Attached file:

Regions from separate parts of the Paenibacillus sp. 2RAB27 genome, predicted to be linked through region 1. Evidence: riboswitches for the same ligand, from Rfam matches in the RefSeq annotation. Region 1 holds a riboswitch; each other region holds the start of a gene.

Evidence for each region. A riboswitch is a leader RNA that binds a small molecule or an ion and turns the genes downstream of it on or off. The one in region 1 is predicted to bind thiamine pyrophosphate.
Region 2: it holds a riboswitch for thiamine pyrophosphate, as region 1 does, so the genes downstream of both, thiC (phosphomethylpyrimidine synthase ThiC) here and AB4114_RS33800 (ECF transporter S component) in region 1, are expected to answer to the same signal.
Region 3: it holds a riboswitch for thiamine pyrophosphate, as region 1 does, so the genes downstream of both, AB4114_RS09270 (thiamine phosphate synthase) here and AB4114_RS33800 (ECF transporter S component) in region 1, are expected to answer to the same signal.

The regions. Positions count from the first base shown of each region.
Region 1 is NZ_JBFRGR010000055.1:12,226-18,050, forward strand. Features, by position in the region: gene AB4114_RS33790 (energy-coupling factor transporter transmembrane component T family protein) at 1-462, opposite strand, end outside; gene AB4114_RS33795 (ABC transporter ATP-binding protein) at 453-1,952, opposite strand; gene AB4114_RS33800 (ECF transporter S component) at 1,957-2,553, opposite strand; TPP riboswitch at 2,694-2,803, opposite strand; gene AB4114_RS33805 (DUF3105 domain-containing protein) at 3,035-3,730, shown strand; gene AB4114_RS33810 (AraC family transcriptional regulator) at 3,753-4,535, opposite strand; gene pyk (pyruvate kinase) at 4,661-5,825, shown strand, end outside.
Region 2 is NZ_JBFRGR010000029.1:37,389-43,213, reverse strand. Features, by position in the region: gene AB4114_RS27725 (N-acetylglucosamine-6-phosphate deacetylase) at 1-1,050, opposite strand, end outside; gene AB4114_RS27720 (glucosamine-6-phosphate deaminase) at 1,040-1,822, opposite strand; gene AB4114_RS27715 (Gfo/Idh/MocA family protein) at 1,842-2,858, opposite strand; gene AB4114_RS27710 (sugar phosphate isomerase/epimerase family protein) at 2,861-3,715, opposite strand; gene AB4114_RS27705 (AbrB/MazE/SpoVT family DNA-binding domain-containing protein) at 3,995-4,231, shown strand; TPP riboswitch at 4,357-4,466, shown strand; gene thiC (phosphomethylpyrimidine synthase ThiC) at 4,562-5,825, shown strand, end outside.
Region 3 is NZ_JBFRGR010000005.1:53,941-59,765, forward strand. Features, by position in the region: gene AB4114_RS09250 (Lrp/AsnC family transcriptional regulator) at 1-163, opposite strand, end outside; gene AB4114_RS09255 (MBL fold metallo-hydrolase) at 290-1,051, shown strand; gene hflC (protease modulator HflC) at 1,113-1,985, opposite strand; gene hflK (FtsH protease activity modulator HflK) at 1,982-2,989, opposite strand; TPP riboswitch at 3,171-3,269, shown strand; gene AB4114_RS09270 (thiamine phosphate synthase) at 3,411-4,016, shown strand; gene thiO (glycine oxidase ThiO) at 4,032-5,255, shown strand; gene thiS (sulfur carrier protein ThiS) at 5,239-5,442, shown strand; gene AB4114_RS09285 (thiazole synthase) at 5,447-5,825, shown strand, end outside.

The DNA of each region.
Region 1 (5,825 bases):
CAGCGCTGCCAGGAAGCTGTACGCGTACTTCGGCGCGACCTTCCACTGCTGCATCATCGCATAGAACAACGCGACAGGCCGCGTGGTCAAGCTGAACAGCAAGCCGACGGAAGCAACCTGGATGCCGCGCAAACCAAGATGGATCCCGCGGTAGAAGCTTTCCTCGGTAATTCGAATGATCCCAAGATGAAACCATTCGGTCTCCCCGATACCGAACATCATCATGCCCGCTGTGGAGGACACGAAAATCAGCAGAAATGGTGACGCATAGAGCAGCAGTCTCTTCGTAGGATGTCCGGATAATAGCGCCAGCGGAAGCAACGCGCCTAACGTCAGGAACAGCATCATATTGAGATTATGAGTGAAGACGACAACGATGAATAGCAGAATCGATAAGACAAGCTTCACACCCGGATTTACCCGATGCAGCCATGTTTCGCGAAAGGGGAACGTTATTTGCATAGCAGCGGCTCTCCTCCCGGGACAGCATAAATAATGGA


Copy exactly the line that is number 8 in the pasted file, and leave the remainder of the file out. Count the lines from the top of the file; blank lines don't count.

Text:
Region 3 is NZ_JBFRGR010000005.1:53,941-59,765, forward strand. Features, by position in the region: gene AB4114_RS09250 (Lrp/AsnC family transcriptional regulator) at 1-163, opposite strand, end outside; gene AB4114_RS09255 (MBL fold metallo-hydrolase) at 290-1,051, shown strand; gene hflC (protease modulator HflC) at 1,113-1,985, opposite strand; gene hflK (FtsH protease activity modulator HflK) at 1,982-2,989, opposite strand; TPP riboswitch at 3,171-3,269, shown strand; gene AB4114_RS09270 (thiamine phosphate synthase) at 3,411-4,016, shown strand; gene thiO (glycine oxidase ThiO) at 4,032-5,255, shown strand; gene thiS (sulfur carrier protein ThiS) at 5,239-5,442, shown strand; gene AB4114_RS09285 (thiazole synthase) at 5,447-5,825, shown strand, end outside.